Take a seat, crack open your book, and relax as the sound of water trickling down the creek provides perfect study music.
3. Situation: You have a huge exam in just a few days and you really need to lock down and focus.
Ideal Study Spot: The first floor of Kistler Hall.
By far not the most glamorous spot on campus, but it’s a spot that is nice and quiet! I lived in Kistler during my first year and this was my go-to place to study. You’ll find this little “study cove” in between the basement, where the laundry room and 1st-north Kistler meet. Sometimes at night, people are watching TV or having call programs in the lounge, but the “study cove” always seems to be open. A bonus to studying here is, since it is located relatively close to Kistler’s laundry room, the air is always a little warmer so you never have to worry about getting cold, even in December (come final exam time).
4. Situation: You want a nice comfy place to study inside with natural lighting and minimal noise.
Ideal Study Spot: Upstairs Commons, near Arcadia’s Residence & Commuter Life Offices.
These four black chairs in the far corner of the Commons’ second floor are the perfect place to sit down and type an essay or make some note cards for an upcoming exam. Take a load off your feet and just focus. There are no other chairs or stools near these, so while you are occupying the space, it’s completely yours. A great view of Brubaker Hall is provided, and if you ever get super hungry, just head downstairs to the Chat and tame your study cravings.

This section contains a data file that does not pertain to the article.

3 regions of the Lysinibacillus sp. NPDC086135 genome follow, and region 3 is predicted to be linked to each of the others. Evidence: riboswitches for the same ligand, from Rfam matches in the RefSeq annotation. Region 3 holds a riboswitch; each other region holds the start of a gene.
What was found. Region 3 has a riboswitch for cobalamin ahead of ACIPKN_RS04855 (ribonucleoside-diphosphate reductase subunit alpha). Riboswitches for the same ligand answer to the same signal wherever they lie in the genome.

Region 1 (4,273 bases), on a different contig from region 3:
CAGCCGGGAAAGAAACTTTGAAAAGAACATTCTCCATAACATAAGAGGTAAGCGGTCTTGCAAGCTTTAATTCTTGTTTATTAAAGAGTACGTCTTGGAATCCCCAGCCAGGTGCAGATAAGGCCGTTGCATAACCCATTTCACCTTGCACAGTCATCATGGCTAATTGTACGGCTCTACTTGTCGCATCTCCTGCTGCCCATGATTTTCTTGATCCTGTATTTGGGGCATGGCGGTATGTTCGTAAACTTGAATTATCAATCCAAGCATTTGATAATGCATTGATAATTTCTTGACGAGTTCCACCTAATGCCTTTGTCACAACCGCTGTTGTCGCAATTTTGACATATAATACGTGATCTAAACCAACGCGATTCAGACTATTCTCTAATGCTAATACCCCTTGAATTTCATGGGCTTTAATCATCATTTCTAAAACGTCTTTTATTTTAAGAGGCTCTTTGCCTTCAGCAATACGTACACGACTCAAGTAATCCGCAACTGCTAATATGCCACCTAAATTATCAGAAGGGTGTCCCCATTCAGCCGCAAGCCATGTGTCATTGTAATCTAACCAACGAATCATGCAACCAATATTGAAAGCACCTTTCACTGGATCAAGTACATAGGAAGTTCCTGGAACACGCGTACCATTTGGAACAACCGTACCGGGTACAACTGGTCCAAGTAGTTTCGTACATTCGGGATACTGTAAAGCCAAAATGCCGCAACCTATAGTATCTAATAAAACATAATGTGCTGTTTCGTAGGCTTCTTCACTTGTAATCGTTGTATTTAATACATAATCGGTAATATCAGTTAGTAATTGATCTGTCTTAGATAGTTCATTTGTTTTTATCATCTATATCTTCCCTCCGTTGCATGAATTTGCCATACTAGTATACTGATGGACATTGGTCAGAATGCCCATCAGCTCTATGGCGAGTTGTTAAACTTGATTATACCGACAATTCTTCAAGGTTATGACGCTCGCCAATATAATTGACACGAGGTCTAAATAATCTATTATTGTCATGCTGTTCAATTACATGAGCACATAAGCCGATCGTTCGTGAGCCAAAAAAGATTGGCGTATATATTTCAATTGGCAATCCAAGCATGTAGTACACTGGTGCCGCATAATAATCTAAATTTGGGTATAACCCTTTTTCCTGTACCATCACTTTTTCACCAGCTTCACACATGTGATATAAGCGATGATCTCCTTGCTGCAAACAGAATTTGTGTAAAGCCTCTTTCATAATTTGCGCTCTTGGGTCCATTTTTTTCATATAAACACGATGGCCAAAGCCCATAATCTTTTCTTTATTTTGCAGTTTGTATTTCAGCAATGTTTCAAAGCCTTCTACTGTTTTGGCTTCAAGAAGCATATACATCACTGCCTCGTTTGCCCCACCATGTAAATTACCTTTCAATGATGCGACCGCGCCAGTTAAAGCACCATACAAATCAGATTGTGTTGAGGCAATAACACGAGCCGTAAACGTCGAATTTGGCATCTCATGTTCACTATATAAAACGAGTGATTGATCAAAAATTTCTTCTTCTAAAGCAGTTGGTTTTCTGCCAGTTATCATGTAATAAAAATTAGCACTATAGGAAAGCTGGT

Plus, the location of the chairs provides easy access to the Commons’ side balcony if you need some fresh air.
5. Situation: You couldn’t sleep last night and you need to get this homework done for your class in a few hours. You could use an energy boost.
Ideal Study Spot: Easton Pond.
This option may appear to be an obvious go-to choice for some, but I did not discover Easton Pond until the first semester of my sophomore year. If you do not have classes in Easton or Brubaker, you may not be aware of it either. There is a waterfall that constantly circulates through the pond, and umbrellas are located on outdoor tables to keep the sun from breaking you into a sweat. Need an energy boost? Head inside to the Easton Cafe where you can conveniently get a Caramel Frappuccino from Starbucks using your Chat points.